The frustrating experience of patients sometimes having to return to their GP practice to have repeat blood tests is fast becoming a thing of the past, thanks to a new computer system.
The service, known as GPTR, is moving GP practices from paper-based processes, to using a fully electronic system to make test requests and receive results. It’s helping to ensure blood tests are ordered accurately every time, avoiding occasional missed tests due to the paper process.
Carolyn Jones, a Data Manager at Healthy Prestatyn in North Wales, said that after using the GPTR for all their blood test requests, her practice will never look back, “We’re used to it now, it’s a good system”, she said. She admitted there were some teething problems when they first started using it, “the main issue was the speed – it can be slower than the old method – but now the benefits far outweigh the cons”, she said.
Healthy Prestatyn was one of the first practices in Wales to use the GPTR, having volunteered to be a ‘pilot’ practice in 2013. Since then they’ve taken it fully on board and now make 100% of their requests electronically. With just over 21,000 patients, spread across five sites, the team have found it an especially useful service, “We make around 2500 test requests a month,” Carolyn explained “so having a modern electronic process makes complete sense”.
Carolyn explained some of the benefits the practice has experienced from the GPTR, including:
- An audit trial, so they know who ordered a test
- If a patient loses they blood request form, a new one can easily be printed off
- The doctor gets what they ordered - in the past, the handwritten note could be difficult for a laboratory to interpret and some tests were missed, but now the doctor knows they will get all the tests they request.
- If a patient’s been in hospital, the GP can see any blood tests they’ve had, and import the results into the patient’s GP records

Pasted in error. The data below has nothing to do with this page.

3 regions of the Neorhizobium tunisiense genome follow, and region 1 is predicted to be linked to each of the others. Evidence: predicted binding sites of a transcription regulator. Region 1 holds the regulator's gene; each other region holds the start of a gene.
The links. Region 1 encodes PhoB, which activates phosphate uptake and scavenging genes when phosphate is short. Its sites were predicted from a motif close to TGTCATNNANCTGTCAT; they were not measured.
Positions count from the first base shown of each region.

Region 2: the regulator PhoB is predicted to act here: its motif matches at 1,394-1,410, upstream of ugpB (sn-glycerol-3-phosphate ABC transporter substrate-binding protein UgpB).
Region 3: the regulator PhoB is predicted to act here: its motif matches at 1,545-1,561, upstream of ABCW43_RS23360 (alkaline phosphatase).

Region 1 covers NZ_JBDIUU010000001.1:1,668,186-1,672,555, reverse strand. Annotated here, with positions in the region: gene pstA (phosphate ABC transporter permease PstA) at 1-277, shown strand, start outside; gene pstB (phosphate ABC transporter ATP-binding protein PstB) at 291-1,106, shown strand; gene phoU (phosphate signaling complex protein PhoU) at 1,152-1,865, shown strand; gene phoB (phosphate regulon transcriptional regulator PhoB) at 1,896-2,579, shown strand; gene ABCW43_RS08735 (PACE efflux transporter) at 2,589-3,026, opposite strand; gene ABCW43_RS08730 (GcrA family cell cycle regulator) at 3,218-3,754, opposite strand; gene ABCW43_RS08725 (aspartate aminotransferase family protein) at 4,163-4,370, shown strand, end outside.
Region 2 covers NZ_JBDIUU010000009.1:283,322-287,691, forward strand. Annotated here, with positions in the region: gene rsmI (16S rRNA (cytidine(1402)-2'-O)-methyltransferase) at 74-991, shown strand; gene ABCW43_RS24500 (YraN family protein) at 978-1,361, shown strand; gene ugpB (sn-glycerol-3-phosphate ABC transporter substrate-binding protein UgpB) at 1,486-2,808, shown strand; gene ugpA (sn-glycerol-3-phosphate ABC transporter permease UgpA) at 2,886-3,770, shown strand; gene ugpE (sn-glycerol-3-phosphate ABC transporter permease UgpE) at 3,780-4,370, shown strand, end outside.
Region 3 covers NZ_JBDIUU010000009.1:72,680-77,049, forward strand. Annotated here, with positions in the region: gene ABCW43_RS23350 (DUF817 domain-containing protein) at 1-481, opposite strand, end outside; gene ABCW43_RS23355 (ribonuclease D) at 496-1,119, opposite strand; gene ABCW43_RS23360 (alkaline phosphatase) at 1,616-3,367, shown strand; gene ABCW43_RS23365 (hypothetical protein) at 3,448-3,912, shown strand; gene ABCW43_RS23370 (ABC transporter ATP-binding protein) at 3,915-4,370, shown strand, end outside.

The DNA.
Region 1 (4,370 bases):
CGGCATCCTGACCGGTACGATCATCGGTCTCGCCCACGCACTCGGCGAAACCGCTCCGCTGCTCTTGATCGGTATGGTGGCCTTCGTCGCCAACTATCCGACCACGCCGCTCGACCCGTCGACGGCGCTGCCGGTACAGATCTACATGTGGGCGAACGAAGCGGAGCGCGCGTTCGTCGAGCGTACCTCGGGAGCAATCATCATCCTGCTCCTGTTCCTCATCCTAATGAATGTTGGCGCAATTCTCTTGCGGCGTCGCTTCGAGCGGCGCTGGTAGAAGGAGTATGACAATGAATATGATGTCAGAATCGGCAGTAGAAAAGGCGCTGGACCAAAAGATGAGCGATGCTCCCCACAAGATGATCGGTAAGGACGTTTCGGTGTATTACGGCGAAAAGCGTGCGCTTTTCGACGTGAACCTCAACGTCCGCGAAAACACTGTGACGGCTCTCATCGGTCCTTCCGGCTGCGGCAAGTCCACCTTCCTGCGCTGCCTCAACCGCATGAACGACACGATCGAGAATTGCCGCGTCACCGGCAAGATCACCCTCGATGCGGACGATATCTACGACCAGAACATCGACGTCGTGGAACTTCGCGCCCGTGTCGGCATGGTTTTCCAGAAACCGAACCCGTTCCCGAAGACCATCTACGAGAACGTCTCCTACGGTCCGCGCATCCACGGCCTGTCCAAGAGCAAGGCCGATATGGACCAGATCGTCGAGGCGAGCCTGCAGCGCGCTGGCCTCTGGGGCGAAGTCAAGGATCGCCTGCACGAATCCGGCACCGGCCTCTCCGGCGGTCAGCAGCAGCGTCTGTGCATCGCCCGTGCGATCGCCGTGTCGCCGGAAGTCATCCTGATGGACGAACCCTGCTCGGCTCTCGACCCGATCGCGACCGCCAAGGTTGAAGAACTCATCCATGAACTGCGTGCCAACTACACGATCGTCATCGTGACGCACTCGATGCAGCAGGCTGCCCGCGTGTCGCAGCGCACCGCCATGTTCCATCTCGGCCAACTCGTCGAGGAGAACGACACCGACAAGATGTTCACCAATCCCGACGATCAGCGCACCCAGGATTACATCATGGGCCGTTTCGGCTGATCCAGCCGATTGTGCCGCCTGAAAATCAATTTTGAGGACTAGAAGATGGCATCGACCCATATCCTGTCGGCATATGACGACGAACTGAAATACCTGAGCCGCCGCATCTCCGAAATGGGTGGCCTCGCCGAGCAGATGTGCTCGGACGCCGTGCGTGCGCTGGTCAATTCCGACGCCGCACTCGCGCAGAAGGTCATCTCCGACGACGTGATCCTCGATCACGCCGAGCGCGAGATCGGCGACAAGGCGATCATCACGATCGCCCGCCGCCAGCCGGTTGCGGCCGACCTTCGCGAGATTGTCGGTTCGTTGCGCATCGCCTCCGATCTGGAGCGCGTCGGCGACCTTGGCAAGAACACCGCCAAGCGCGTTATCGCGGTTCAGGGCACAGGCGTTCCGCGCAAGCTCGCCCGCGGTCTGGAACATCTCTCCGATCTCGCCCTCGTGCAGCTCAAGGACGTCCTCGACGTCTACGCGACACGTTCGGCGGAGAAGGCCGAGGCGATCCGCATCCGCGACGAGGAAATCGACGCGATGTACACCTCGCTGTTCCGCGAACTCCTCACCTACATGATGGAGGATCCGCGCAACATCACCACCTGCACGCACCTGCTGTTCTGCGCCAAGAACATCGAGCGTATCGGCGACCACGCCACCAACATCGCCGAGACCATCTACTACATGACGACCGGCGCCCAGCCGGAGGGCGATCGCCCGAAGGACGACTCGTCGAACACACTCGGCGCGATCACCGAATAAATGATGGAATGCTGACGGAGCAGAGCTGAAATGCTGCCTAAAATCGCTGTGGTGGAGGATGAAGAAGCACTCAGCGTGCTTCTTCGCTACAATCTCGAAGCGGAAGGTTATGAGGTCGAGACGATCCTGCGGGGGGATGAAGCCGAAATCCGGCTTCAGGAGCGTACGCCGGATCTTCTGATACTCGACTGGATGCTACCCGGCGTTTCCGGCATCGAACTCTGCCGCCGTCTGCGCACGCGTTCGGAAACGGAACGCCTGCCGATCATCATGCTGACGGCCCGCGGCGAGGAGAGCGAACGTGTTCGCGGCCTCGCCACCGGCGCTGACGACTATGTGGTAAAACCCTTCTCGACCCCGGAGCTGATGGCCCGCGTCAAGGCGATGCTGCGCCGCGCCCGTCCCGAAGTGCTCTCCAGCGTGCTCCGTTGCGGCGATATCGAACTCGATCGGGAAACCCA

- If a patient’s been to a diabetic clinic, the GP can access the diabetic clinic results
- Details such as the patient’s date of birth and address are automatically completed as part of the test request
The system is currently available in North and West Wales, and is being introduced into parts of South Wales. Carolyn introduced it into her practice gradually, expanding its use from a few phlebotomists and administration staff initially, before encouraging other teams and the GPs to take it up.
“We started off with a few members of staff who were quite IT savvy, and we looked for the positives from it, and then we could encourage other people and clinicians to use it.”
GPs can see results from hospitals, and can be confident they will receive results for all the tests they request, “Previously some tests were missed, usually down to problems deciphering handwriting, but now the GP knows they will get all the results, and can see them all in one report,” Carolyn explained.
Carolyn says she’s looking forward to seeing more improvements in the GPTR over forthcoming months and years, “It’s got faster compared to two years ago, and it’s getting faster and better all the time, it would be great to see it expand into other test areas like smears and x-rays”
When the practice introduced the GPTR, the Senior Key Team Coordinator, Darryn, produced a crib sheet explaining how to use the system, “It was just a little crib sheet for people to follow, but little things like that really help, and encourage people” and a regular message she gives to people is “it’s well worth persevering”.